After the Supreme Court ruled in Bush’s favor, essentially awarding him the presidency, Kavanaugh landed a coveted spot in the White House counsel’s office, where he helped Bush select judicial nominees. Eventually, he became one of them. In 2003, Bush nominated Kavanaugh to a seat on the influential DC Circuit, often considered a stepping stone to the Supreme Court. Three current justices have served there, as does Merrick Garland, former President Barack Obama’s nominee for the high court whose confirmation was blocked by Senate Republicans.

Democrats aggressively opposed Kavanaugh’s nomination, in part because of his political résumé, but also because he had never tried a case and had very little experience with criminal law. Durbin observed during Kavanaugh’s confirmation hearing that he was nominated with “less legal experience than virtually any Republican or Democratic nominee in more than 30 years. Of the 54 judges appointed to this court in 111 years, only one—Kenneth Starr—had less legal experience. That is a fact.”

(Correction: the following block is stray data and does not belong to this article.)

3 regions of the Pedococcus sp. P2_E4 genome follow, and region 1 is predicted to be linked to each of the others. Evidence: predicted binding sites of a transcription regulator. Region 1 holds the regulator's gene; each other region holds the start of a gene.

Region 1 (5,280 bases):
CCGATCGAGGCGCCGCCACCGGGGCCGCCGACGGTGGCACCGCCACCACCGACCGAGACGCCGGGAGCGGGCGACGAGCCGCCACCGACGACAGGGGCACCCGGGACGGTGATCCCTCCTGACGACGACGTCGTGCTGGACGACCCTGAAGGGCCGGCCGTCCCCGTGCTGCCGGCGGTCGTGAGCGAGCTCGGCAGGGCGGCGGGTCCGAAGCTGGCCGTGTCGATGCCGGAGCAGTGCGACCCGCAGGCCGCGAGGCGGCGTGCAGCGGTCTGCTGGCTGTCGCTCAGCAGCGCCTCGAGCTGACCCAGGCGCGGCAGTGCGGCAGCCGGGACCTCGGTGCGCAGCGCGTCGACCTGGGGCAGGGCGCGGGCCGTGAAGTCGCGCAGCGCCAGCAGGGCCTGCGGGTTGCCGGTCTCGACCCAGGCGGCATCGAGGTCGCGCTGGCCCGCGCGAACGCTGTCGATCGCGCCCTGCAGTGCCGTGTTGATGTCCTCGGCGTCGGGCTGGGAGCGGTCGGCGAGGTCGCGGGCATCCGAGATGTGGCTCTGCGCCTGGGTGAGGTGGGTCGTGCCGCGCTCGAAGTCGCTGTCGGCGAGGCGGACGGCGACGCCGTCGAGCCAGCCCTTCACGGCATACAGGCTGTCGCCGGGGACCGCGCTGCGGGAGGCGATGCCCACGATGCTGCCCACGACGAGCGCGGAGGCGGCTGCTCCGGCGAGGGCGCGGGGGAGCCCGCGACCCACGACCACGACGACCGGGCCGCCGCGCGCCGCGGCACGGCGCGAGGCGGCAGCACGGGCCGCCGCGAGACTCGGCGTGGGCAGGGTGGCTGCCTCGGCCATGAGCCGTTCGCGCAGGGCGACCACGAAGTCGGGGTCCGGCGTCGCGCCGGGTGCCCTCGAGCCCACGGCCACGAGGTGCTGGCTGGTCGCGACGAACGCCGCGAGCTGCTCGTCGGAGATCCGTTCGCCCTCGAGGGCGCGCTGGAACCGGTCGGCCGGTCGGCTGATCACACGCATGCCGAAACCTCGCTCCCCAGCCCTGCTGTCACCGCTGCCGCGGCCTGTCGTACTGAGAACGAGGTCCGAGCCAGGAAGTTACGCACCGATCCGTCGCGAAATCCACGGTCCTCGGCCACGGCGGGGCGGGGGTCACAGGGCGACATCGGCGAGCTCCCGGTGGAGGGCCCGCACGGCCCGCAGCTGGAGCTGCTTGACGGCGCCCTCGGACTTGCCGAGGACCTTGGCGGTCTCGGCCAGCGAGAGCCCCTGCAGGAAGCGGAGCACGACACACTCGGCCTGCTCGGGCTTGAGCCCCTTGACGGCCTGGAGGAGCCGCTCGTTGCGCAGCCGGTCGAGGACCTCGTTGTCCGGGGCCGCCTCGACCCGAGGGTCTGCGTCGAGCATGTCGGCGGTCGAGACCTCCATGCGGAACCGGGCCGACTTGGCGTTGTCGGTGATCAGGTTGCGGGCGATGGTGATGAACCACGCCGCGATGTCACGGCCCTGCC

The American Bar Association, which initially rated Kavanaugh “well qualified,” downgraded that assessment to “qualified” after interviewing people who had worked with him. In its report, the ABA noted, “One judge who witnessed the nominee’s oral presentation in court commented that the nominee was ‘less than adequate’ before the court, had been ‘sanctimonious,’ and demonstrated ‘experience on the level of an associate.’” His nomination stalled for three years before he was finally confirmed in 2006.

Lawyer and court watcher Adam Feldman recently wrote on his blog Empirical SCOTUS that in his 12 years on the DC Circuit, Kavanaugh has penned opinions “almost entirely in favor of big businesses, employers in employment disputes, and against defendants in criminal cases.” Kavanaugh made a name for himself as a staunch opponent of the Obama administration’s environmental agenda. His dissents in cases involving the Environmental Protection Agency often seemed to sway the Supreme Court.